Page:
dinner, may 9th


5/10/2007 (Th)
Breakfast: milk and cereal
Lunch: 1/2 egg, mushroom and cheese crepe, 1.5 chocolate crepes, apple juice (9.50)
Dinner: milk and cereal, yogurt

For lunch we went to a creperie near the Tour Montparnasse. The crepes were drowning in oil; I couldn’t finish my galette (salty crepe) because of all the melted cheese tossed in. The sweet crepe was delicious, albeit not crisp enough, made of the creperie’s own chocolate (chocolat au maison). The food wasn’t worth 9.50, but hanging out with friends was.


By the way, I added a Travel section to the menu bar above. It contains tons of travel guide-related links, and my own guide to life as a broke American student in Paris. Still in progress, but you might find it entertaining.

parisians as characterized by their metro system

I’ve been in Paris for approximately one week. Maybe less. My host mother lived in New York for five years and I’m surrounded by Stanford students in class, so I haven’t really been able to absorb a lot of French so far, but this is about my first impressions anyway.

Not that I want to stereotype. But there’s some sort of hidden rulebook for manners and conduct that a majority of Parisians seem to have read. To begin, you need to understand one thing. The director of the Stanford in Paris program worded it best:

“The Americans, they like to take care of you. They want to know your needs. The French, not so much.”

Parisians, in particular, have two salient characteristics. One, they keep things running smoothly. Two, they know what they want.

This is not a culture where every waiter is capable of waiting for you as you make a decision. They simply do not have the time. (Btw, one or two waiters often run a whole restaurant or café at lunch. Keep this in mind if you want to have a sit-down lunch: it can take about two hours. Also, vegetarians beware: most restaurants can’t cater to your needs. Don’t be a bitch about it. Just pick the meat off your plate.)

People may seem rude, but they’re sure as hell efficient. Have you ever used the Paris Métro at rush hour? It’s a beautiful thing. Trains come every two or so minutes (the wait time for the next two trains is prominently displayed at each platform), and you usually have to pull a handle to open the door you want to get into (I assume it preserves the air conditioning).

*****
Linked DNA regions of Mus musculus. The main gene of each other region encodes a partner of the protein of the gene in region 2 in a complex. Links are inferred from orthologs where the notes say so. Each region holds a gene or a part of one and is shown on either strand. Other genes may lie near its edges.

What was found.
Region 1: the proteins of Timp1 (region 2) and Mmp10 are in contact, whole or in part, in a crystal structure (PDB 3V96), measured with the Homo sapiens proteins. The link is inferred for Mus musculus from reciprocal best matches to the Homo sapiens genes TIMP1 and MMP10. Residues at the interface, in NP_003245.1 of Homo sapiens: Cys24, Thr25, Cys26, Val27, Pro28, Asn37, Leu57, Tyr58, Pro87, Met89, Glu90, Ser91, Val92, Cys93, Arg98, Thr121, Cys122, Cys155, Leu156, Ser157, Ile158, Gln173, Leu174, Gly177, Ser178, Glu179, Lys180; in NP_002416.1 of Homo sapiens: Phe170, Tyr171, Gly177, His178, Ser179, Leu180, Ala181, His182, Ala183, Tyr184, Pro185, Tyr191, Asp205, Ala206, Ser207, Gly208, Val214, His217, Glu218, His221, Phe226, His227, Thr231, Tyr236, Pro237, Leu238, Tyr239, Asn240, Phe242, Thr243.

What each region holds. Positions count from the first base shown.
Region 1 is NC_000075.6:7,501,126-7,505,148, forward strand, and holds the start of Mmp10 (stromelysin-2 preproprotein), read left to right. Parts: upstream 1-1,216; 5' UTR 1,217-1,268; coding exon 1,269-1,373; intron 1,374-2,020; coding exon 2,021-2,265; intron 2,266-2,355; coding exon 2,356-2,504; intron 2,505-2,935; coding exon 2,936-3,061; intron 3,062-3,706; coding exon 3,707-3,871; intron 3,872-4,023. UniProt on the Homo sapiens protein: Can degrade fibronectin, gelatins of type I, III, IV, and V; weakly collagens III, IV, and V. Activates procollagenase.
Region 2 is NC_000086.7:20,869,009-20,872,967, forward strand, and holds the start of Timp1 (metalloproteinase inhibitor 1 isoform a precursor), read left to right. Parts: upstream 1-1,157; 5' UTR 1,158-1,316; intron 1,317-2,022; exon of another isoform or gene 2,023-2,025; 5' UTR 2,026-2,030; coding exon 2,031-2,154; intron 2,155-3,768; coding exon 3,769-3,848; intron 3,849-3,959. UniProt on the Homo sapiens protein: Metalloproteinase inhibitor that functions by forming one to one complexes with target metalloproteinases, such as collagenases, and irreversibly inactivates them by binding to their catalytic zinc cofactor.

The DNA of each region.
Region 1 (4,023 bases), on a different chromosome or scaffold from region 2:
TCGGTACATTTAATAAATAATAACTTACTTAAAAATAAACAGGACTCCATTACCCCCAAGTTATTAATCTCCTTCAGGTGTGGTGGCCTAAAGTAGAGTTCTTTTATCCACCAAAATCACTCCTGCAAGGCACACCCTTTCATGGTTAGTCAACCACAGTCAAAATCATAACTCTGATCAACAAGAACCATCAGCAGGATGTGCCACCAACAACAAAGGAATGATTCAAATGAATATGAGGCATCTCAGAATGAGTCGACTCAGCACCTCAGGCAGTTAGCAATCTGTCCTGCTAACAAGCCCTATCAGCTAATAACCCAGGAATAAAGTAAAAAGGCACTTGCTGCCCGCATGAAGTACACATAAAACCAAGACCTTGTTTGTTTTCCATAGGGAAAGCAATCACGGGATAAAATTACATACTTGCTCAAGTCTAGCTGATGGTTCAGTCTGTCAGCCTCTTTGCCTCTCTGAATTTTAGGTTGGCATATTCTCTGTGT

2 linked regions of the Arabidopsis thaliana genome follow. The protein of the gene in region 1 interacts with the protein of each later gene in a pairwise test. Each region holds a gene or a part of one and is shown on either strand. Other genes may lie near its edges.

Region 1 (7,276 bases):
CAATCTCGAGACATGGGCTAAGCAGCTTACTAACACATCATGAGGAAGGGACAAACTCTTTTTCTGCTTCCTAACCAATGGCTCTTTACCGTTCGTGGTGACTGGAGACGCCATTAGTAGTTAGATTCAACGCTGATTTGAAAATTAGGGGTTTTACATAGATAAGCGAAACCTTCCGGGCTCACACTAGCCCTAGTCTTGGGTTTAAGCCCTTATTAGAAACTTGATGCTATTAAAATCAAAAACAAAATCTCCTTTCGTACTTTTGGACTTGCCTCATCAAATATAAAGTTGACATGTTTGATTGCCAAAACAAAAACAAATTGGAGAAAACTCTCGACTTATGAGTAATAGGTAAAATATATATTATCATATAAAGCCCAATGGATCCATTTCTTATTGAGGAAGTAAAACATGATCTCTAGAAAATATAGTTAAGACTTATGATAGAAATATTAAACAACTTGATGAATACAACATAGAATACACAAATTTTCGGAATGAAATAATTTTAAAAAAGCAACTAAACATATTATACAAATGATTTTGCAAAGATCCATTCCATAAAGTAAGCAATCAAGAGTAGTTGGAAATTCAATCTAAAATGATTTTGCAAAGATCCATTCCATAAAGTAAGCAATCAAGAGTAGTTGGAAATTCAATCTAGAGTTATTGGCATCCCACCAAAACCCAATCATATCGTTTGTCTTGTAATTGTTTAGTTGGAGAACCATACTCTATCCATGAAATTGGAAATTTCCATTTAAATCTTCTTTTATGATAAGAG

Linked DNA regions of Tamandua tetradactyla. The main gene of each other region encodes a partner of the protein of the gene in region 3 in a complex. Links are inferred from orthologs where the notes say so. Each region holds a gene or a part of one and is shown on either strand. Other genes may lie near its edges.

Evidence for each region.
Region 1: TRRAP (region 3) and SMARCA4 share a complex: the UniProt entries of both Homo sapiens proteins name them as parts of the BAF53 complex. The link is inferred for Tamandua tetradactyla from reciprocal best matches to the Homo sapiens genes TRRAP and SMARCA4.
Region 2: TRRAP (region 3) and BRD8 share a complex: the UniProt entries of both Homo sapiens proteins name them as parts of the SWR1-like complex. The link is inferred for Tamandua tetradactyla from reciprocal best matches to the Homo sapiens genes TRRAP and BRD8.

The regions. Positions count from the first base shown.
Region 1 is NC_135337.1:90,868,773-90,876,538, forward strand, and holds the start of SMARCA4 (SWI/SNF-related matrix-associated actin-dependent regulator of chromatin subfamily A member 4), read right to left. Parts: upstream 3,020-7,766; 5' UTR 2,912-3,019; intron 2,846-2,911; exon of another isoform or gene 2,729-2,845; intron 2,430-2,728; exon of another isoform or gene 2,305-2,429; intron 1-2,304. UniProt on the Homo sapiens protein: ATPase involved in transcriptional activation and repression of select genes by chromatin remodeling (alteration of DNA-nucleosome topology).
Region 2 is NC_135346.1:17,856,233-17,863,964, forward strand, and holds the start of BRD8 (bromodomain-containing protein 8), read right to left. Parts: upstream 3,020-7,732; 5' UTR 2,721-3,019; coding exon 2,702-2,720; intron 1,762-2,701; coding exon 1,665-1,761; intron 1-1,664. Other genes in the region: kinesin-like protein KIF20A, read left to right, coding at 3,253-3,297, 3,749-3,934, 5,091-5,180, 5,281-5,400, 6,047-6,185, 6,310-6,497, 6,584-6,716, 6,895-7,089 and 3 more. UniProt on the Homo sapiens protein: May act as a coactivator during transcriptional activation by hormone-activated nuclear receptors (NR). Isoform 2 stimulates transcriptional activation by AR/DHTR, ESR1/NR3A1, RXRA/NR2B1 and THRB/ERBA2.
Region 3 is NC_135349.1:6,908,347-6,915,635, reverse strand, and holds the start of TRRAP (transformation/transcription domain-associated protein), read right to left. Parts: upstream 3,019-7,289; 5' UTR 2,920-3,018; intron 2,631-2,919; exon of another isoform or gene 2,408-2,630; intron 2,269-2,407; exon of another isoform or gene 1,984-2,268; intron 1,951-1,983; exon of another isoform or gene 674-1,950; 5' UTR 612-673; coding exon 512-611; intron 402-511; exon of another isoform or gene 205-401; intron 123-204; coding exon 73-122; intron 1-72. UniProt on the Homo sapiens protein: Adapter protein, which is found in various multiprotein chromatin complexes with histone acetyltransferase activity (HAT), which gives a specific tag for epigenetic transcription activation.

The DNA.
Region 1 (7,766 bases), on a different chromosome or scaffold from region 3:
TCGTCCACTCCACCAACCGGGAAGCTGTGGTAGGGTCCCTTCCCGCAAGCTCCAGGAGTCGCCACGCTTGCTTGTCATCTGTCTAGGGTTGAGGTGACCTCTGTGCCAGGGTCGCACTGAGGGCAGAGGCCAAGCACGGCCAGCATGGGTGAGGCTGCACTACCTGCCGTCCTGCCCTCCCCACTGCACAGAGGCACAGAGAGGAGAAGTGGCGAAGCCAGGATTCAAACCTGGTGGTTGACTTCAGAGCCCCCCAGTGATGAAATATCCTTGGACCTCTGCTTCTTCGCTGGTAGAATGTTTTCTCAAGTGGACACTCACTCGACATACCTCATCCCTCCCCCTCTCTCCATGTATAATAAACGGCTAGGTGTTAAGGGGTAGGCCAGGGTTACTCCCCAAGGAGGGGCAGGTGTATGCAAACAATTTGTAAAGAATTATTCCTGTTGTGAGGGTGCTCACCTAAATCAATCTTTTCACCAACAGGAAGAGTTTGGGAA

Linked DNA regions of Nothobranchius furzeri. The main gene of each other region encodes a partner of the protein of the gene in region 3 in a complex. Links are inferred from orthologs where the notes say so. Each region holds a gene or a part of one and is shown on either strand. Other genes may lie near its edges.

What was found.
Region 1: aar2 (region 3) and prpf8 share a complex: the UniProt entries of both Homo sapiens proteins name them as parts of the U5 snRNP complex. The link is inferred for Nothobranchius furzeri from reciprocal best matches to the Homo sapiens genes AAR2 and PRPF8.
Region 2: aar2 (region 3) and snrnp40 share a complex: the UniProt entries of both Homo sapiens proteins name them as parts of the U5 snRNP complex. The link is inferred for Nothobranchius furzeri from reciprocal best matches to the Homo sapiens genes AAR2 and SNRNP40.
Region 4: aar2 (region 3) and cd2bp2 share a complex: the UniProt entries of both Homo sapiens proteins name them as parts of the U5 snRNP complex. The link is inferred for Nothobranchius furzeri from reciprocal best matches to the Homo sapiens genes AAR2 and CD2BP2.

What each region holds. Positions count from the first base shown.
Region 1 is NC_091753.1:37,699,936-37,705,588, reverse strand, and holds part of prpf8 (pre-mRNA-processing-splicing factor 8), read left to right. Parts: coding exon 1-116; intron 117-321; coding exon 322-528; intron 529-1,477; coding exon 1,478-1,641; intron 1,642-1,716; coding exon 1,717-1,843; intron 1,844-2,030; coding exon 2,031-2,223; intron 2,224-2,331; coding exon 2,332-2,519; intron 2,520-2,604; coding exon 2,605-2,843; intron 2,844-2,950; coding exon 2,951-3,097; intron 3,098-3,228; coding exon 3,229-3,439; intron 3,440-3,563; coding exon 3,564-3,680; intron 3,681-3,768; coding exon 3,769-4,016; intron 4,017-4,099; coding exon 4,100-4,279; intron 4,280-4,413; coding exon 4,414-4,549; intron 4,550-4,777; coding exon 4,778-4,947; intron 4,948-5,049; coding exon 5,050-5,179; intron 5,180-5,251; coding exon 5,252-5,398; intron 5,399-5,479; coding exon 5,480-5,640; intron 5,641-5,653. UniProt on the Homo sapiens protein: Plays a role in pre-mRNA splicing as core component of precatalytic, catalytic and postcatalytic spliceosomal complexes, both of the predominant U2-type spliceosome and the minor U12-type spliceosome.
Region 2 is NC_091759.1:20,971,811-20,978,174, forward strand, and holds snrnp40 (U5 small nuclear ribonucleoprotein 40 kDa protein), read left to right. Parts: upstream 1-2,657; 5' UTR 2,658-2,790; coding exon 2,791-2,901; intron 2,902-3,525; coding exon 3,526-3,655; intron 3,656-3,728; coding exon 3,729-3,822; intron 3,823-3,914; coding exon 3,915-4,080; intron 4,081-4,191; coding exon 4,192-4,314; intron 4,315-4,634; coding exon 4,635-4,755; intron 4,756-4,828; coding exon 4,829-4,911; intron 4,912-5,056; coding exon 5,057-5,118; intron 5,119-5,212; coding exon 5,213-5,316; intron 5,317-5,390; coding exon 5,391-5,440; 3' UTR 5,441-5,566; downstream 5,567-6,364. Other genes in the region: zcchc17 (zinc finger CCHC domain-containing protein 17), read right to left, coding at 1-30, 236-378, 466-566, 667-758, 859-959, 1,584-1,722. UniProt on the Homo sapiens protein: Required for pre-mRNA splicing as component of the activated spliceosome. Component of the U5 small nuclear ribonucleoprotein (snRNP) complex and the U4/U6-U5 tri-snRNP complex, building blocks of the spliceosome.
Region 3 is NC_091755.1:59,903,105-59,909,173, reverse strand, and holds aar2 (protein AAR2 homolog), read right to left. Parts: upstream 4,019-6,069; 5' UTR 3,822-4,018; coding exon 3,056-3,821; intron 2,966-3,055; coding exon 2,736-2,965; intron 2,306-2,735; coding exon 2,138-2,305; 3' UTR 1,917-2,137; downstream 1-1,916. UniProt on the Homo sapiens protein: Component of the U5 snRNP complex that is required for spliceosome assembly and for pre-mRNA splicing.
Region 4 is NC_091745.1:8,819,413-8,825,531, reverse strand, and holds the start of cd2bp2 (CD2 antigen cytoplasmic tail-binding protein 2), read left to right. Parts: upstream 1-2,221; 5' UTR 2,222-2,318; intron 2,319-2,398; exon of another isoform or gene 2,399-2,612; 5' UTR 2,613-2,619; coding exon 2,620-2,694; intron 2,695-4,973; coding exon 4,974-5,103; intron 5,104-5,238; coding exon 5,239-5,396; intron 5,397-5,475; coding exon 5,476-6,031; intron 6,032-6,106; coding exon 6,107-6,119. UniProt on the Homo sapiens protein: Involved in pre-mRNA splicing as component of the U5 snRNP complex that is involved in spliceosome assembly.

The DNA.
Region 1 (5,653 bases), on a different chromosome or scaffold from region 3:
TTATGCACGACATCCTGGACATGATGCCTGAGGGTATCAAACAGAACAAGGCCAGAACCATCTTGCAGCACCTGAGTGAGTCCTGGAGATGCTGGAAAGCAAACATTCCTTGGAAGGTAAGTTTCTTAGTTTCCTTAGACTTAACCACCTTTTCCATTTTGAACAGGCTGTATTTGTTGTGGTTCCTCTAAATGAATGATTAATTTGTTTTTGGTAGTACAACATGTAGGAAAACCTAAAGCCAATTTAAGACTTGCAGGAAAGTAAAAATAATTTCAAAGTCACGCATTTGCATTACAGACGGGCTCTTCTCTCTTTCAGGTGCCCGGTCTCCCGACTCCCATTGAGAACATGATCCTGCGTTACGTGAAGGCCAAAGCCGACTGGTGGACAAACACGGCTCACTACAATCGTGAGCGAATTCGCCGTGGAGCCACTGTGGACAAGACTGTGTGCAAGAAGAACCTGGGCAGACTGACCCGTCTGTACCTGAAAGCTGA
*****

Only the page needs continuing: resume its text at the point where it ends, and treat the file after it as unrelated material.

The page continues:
There are no announcements for each stop (except for line 1, which is fairly new and tourist-prone because it’s the line for the Louvre, the Concorde and the Champs-Elysées), so the wait time at each stop is usually about thirty seconds. People don’t try to keep the doors open because the doors are quite vicious– as the warning labels on the windows say in multiple languages, they can “pinch your hands very strong”.

warning on french metro doors

There are fold-down seats near each set of doors. When a large group of people comes in, the people occupying these seats stand up to make more room for everyone. This never fails. Very old people and people who have a pile of paperwork on their lap are exempted, but otherwise it never fails. (Or else you get a dirty look.)

There are no elevators on the métro, so old ladies with groceries or people with heavy bags (like me on my first day) are assisted by a small army of young and/or strong French people up and down the long staircases. In addition to being a random act of kindness, this facilitates traffic.

The only thing to be careful of in the metro (besides pickpockets) is the long line at the station counter, where a single attendant (maybe two, if you’re lucky) sells tickets and passes. These lines tend to be long at all the wrong times because there’s just no room for ticket machines in the station before entering. Fortunately for most Parisians, you only need to get in these lines every so often– a ticket can be issued for months at a time, and the touch-and-go NaviGo pass can be refilled online, or so my host mother says.

If you’re from Manhattan, you’ll feel a bit more at home than most. If you’re from a suburban or rural area in the United States, don’t cry at the lack of friendliness from strangers. Smiling is considered an overt come-on. If someone does smile at you, they’re probably about to follow you home and rape you.

I don’t want to end on a bad note. Hmm, what can cheer you up? I’ve been getting fat off of desserts lately. If you think Parisian waiters are extremely rude, don’t worry: the food they bring usually more than makes up for it. If you’re vegetarian, get a few entrées instead of an actual dish. And dessert. God, I love the Hôtel du Nord‘s tiramisu.


This is a blog of things place-related, by a cash-strapped Stanford grad who's lived in various places and writes about life. She's currently looking for a job in Manhattan or the Bay Area.